********* 9 Stars!
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Just what does it take to raise a responsible, compassionate child in a society whose overbearing media celebrates and encourages violence, promiscuity, and gluttonous materialism? Dr. William Sears and his wife, Martha, a nurse, understand that instilling a moral code in one's children is among the most daunting, yet vital, of all parenting tasks. In The Successful Child, they've marvelously distilled 34 years' experience parenting their eight children and treating thousands of kids in their pediatric office--along with facts from recent scientific studies--into this collection of constructive, reassuring guidelines for nurturing children into healthy, well-adjusted young adults.
As Dr. Sears told his children, "Your success in life ... will not be measured by the money you make or the degrees you earn, but rather by the number of persons whose lives are better because of what you did." To that end, Sears advocates what he has coined "attachment parenting," or AP, the practice of listening to your parenting instincts and being sensitive to your baby's needs (such as by quickly responding to cries; by breastfeeding on cue, not bottle-feeding on a schedule; and by co-sleeping). By having his needs met immediately, Sears says the child learns to trust adults, and he in turn mirrors this behavior by acting sensitively to the needs of others later on.
Sears says, "It's never too late to try the AP approach with a child," but The Successful Child definitely will be most useful to parents who've raised their child according to AP guidelines through infancy and toddlerhood. Those who haven't may shudder when Sears writes that the developmental stage from birth to one year most influences a child's future success "because that's when caregivers leave the most lasting impressions on a child's brain." Nevertheless, the Searses have packed in a plethora of sensible tips here for all parents, including 16 ways to teach children how to make wise choices, 12 strategies for guiding spiritual development, seven questions to ponder when a teen wants to start working part-time, and a dozen ways to boost your child's intellectual abilities, such as by offering a diet high in brain-building omega-3 fatty acids. But the most important thing parents can do for their kids, the Searses say, is to hold high expectations: "Let her know that you expect her to do her best, no less and no more, and that you will love her no matter what." --Erica Jorgensen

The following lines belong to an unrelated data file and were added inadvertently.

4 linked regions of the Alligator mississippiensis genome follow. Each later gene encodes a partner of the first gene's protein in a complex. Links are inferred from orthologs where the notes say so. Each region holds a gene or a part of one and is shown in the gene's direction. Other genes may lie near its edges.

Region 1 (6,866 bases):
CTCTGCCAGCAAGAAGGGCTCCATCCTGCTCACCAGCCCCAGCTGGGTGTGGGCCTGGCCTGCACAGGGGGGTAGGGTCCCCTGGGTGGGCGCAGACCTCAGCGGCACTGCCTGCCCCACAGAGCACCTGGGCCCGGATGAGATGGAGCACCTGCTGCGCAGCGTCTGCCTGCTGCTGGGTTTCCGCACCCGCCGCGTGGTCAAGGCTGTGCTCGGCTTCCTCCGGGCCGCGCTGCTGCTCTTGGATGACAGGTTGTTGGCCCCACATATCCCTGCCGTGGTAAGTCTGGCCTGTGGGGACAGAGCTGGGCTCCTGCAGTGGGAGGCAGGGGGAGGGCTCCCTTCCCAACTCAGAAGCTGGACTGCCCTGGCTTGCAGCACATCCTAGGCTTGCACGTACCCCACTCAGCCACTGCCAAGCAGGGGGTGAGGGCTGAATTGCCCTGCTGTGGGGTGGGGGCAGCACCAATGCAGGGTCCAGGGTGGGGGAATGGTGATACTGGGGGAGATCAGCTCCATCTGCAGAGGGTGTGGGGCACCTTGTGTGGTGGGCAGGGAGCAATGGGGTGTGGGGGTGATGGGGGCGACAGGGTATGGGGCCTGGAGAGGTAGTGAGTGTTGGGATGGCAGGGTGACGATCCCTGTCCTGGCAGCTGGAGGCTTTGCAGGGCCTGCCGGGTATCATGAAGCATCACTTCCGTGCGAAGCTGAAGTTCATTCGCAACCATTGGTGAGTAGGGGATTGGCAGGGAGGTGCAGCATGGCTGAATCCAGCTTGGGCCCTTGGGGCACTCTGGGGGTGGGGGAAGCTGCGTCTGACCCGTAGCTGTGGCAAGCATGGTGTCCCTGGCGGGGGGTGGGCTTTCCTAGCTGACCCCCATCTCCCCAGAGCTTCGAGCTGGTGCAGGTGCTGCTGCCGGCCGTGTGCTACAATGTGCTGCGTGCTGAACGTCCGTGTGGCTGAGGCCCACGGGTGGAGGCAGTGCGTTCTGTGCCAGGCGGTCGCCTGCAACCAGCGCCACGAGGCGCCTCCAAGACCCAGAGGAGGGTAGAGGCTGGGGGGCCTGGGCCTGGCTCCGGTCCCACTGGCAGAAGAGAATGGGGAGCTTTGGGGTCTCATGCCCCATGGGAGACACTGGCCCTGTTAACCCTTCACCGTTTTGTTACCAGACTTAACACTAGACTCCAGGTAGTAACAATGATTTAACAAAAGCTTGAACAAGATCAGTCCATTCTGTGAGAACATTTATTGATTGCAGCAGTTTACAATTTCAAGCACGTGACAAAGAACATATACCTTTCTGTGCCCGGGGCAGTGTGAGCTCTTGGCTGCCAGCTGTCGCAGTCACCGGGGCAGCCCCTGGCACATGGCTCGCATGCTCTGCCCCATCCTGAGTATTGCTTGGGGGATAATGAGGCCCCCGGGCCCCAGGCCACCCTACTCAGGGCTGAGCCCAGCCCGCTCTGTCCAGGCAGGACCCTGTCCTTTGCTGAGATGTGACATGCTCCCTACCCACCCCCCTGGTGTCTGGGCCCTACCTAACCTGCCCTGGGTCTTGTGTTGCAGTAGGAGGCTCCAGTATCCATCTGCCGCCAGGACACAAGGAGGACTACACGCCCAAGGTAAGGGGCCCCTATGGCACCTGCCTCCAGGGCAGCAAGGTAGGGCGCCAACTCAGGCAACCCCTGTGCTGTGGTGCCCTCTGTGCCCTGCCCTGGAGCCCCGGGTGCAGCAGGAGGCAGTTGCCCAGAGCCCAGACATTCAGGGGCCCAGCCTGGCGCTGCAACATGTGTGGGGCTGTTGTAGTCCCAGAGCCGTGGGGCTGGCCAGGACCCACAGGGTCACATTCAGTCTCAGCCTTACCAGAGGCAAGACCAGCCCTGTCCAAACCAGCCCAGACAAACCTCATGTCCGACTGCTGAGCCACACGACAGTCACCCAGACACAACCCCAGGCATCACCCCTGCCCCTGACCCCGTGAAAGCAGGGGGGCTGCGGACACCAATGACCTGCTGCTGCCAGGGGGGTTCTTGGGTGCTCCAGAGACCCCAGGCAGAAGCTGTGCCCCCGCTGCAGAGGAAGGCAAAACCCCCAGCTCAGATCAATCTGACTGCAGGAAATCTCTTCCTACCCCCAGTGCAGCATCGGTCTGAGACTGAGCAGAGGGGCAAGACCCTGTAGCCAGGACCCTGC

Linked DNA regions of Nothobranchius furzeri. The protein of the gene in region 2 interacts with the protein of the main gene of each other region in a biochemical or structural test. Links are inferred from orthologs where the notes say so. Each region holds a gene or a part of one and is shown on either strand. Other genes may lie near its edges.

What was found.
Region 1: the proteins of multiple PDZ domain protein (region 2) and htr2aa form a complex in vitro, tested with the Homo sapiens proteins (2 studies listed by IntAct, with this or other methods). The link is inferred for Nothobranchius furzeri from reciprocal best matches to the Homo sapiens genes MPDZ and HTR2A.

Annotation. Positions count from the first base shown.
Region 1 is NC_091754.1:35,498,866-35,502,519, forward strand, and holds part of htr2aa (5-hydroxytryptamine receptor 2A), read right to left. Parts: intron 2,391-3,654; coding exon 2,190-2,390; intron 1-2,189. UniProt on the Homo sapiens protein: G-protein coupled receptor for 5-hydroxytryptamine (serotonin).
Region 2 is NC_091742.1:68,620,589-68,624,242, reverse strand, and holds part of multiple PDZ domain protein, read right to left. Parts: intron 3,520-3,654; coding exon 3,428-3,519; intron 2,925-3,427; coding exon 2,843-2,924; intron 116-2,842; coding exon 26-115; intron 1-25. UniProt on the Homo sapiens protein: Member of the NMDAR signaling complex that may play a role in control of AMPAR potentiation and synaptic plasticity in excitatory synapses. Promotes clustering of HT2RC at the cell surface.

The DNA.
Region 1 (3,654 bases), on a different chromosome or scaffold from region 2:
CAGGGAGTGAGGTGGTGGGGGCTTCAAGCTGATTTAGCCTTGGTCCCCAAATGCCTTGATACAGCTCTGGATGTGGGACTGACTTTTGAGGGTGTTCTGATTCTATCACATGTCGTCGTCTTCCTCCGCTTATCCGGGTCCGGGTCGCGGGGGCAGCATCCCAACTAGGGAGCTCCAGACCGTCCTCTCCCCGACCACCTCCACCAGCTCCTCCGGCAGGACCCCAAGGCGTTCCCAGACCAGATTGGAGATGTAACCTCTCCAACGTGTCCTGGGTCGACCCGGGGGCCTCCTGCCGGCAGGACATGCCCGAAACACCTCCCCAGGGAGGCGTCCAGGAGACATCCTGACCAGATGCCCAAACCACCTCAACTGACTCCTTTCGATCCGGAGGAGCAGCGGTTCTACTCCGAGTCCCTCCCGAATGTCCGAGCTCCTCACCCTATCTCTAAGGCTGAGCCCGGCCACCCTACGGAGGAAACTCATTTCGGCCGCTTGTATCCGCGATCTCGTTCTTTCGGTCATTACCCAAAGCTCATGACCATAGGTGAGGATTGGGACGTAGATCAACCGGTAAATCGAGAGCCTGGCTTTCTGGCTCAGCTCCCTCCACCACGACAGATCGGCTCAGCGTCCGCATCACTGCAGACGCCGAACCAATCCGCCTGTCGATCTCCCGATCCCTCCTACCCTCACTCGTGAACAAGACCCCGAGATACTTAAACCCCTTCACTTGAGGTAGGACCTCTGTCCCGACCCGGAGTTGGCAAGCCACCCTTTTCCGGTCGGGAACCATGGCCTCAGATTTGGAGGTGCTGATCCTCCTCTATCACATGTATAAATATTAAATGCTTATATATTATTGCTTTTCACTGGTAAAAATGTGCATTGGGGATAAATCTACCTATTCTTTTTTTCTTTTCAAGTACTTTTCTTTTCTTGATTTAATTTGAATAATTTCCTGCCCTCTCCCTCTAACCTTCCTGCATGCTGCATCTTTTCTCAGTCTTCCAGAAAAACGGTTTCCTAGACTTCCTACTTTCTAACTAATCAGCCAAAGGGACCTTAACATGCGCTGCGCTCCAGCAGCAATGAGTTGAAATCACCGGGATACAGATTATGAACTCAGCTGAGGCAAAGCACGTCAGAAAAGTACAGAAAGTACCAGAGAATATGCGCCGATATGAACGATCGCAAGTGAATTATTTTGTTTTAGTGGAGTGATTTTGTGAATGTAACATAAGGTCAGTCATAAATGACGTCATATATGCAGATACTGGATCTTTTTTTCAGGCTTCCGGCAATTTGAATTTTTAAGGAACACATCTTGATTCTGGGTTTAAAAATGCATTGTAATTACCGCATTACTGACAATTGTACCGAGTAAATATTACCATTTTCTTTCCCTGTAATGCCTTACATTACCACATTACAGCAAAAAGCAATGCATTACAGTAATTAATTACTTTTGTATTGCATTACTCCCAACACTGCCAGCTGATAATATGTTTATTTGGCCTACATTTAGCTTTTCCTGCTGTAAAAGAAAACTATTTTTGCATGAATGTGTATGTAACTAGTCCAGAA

Sears, a pediatrician, provides advice on how parents can give children the tools they need to succeed in life. He begins by examining the connection parents develop with their children both before they are born and while they are young and most trusting, the connection that will develop their emotional and intellectual "tools." In the second half of the book, Sears advises parents on how to convert their children's good emotional habits into more specific skills needed for success--communication, compassion, health and fitness, and self-esteem. He focuses as much on developing spiritual values in children as steering them toward healthy diets and good study habits. Sears emphasizes that success cannot be measured simply by the attainment of good grades, career advancement, and wealth. He offers very solid advice, exercises, and evaluations to help parents guide their children from infancy through adolescence. Vanessa Bush
Copyright © American Library Association. All rights reserved --This text refers to an out of print or unavailable edition of this title.
About the Author
William Sears, M.D., a practicing pediatrician for over 25 years, and his wife, Martha, a registered nurse, are the authors of 16 books, including The A.D.D. Book, The Discipline Book, and The Baby Book. They are the parents of eight children and currently reside in Capistrano Beach, California.
In their latest book, the Searses bring the reason and common sense of their philosophy of parenting to the hurdles of raising the older child. Attachment parenting is not just for babies; as children grow, they need to expand the web of their secure attachments to friends, teachers, community and the wider world. As there is no single plan for any one family, the Searses show a range of ways a parent can retain a child's trust and wield a positive influence as their child matures. By following the advice laid out in this book, parents can see that the bonds they have nurtured since infancy will provide the anchor that will ground their children through the challenging teen years to adulthood.
Parents (or parents to be) - Buy This Book!, August 27, 2002